Examples of the three PCs loadings plots are given in Fig. 3. It should be noted that the first principal component was determined by all 10 selected chemical compounds listed in Table 1. On the loadings graph for the PC1 were exhibited 8 high positive loadings (compounds from 1 to 5 and from 7 to 9) and 2 high negative loadings (compounds 6 and 10). The separation along the second principal component mainly was depended on the concentration of compound 1 (acetaldehyde) and compound 7 (2-hexenol or 3-hexenol). Both of these compounds were high positive loadings for the PC2. Furthermore, the distinction along the third principal component was depended mainly on the high positive loading compound 3—ion m/z = 67, which was characteristic for terpenes and was tentatively identified as β-pinene or limonene. In addition, compound 7 and compound 1 concentrations (positive and negative loading, respectively) also influence the differentiation of the samples along PC3.
Fig. 3

Loadings plots for three principal components obtained for samples of grapefruit, pummelo, and sweetie (numbers correspond to Table 1)

In Fig. 4 biplot of grapefruit, pummelo, and sweetie samples with selected volatiles was presented. Two principal components (PCs) were obtained from the volatile concentrations in the citrus fruit pulps. These PC were accounted for almost 92% of the cumulative percentage of total variations. Based on this result (Fig. 4), it can be observed that, the samples of pummelo could be distinguished from samples of other citrus fruit along PC1. However, samples of grapefruit and sweetie were separated along PC2, so the variance between these three groups of objects was mainly obtained by PC2. PCA-biplot allows to correlate between the selected volatile compounds and the groups of objects (citrus fruit samples). For example: acetic acid, β-pinene, isoprene, methyl acetate, ethyl acetate, and p-cymene were positively correlated with pummelo. It should be noted that these compounds were responsible for discrimination of pummelo samples from others citrus fruit. In turn, limonene was associated with grapefruit samples and linalool was related to sweetie.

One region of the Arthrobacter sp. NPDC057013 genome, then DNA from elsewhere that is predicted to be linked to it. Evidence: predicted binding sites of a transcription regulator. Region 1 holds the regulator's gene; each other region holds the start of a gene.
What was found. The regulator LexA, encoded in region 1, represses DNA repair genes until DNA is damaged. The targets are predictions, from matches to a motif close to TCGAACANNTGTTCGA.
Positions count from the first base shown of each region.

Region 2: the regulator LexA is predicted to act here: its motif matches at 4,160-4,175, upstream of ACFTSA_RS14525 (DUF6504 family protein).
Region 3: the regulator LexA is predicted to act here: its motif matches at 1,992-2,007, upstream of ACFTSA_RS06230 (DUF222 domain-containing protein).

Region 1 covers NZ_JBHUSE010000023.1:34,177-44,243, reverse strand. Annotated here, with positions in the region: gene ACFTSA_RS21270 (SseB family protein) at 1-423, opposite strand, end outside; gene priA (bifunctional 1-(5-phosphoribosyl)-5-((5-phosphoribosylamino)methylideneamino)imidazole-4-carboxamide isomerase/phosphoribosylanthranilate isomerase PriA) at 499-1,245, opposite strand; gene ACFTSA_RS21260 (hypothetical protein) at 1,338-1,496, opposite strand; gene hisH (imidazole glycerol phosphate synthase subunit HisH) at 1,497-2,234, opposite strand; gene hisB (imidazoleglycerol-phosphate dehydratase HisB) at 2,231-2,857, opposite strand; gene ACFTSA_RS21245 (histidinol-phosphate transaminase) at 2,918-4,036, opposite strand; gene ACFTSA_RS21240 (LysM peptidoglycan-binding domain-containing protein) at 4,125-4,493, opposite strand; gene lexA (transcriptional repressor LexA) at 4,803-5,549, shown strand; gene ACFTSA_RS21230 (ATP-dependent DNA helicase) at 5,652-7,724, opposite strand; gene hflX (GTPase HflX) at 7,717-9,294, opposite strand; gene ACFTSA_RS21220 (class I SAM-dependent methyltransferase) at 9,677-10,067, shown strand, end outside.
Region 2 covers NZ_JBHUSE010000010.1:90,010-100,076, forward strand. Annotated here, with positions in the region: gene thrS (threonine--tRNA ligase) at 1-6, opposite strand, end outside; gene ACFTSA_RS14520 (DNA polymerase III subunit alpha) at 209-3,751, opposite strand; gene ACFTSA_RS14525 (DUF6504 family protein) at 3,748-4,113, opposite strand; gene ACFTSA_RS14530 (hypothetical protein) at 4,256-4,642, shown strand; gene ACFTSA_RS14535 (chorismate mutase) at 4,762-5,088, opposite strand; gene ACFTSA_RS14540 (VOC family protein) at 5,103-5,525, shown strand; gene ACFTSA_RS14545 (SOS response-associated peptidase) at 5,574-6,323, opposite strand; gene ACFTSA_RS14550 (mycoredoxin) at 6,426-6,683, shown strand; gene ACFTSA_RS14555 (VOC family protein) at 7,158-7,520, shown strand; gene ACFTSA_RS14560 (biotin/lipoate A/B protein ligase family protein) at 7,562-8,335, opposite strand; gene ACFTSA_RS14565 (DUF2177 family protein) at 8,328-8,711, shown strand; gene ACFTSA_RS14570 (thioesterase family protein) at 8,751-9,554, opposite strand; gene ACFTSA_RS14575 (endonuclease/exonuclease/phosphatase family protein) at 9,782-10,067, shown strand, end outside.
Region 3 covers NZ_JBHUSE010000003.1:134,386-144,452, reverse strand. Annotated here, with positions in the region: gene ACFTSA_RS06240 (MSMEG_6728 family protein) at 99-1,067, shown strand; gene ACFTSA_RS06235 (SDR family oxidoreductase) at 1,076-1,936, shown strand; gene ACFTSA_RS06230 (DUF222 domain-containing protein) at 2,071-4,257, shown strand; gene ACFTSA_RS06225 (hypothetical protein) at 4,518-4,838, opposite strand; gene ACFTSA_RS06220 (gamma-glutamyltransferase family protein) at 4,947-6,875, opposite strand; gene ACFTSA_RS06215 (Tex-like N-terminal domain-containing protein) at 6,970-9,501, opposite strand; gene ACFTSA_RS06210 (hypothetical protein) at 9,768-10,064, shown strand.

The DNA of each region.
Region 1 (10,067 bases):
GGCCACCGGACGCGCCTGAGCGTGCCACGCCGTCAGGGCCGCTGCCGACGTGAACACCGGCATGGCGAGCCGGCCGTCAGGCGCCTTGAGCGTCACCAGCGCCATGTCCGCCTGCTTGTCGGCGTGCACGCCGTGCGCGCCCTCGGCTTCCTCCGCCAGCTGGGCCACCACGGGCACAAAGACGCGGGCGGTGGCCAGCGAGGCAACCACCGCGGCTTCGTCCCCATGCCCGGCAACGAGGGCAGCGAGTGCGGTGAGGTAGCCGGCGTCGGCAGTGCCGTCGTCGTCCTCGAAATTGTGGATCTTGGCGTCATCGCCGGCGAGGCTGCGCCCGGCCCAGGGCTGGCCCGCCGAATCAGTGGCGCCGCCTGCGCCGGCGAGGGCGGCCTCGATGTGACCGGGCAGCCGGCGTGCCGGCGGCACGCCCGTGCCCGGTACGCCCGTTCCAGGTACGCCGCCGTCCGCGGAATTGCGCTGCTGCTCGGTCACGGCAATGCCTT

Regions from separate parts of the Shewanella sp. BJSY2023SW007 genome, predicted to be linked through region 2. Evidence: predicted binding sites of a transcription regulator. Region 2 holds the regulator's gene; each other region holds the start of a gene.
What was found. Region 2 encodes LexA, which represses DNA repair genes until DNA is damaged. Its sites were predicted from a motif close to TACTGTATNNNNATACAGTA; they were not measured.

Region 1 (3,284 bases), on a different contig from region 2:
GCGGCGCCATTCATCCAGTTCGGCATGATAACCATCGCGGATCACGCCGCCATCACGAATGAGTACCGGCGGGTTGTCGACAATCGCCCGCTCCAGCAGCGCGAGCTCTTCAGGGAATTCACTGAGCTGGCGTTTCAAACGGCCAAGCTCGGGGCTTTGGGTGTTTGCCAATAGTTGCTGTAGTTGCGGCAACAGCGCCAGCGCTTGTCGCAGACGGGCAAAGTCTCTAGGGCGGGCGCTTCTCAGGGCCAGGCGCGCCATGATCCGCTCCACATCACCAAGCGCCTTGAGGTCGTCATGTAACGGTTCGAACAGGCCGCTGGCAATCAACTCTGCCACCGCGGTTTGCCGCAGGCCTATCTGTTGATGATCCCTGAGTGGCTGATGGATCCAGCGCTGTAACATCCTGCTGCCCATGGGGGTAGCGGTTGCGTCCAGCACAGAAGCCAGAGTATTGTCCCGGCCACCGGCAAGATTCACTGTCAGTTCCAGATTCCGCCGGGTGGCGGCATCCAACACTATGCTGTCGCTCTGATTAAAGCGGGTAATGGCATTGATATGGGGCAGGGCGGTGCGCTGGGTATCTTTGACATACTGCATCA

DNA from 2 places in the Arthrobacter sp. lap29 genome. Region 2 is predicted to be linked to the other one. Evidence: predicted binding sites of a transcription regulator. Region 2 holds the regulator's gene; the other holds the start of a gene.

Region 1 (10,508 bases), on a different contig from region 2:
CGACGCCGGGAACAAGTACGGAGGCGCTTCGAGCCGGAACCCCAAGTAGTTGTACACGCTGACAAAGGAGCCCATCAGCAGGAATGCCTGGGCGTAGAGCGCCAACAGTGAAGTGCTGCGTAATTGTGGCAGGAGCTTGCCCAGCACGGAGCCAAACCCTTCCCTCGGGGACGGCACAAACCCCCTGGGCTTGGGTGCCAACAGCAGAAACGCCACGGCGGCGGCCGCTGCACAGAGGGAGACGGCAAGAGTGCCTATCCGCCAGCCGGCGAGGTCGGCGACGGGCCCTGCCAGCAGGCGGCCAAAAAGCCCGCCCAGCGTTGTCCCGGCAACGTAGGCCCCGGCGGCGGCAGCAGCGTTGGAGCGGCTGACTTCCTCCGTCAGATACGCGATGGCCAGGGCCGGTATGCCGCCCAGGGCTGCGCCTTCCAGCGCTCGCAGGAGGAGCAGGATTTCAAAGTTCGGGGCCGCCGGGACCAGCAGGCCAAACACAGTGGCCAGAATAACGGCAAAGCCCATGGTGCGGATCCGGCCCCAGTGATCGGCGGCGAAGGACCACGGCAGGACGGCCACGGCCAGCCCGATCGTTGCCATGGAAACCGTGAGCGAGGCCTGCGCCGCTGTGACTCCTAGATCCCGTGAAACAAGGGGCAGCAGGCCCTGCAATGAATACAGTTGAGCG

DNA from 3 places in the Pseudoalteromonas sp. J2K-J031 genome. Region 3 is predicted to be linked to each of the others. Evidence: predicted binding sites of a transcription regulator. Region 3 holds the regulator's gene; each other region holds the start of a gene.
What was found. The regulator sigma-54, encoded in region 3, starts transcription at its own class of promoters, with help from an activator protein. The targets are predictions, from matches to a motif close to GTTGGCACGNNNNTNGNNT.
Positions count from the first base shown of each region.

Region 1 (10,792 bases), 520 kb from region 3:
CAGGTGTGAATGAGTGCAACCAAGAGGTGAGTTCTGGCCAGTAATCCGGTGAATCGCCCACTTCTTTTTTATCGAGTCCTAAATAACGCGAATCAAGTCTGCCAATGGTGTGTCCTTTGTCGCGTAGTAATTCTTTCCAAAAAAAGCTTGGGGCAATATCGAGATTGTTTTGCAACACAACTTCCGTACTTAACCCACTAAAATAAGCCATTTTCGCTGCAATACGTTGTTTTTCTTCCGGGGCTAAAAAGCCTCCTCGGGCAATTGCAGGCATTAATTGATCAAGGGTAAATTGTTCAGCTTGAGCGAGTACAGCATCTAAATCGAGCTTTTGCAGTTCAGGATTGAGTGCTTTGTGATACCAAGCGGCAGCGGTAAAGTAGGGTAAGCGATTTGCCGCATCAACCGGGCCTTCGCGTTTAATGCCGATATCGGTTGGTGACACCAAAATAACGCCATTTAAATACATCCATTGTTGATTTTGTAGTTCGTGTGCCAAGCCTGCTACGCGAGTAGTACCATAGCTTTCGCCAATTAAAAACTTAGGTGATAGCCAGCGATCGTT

Fig. 4

PCA biplot of volatile compounds of grapefruit (blue), pummelo (red), and sweetie (green) pulp. Variables explained: (1) acetaldehyde; (2) acetic acid; (3) β-pinene; (4) isoprene; (5) methyl acetate; (6) linalool; (7) 2-hexenol; (8) ethyl acetate; (9) p-cymene; (10) 3-carene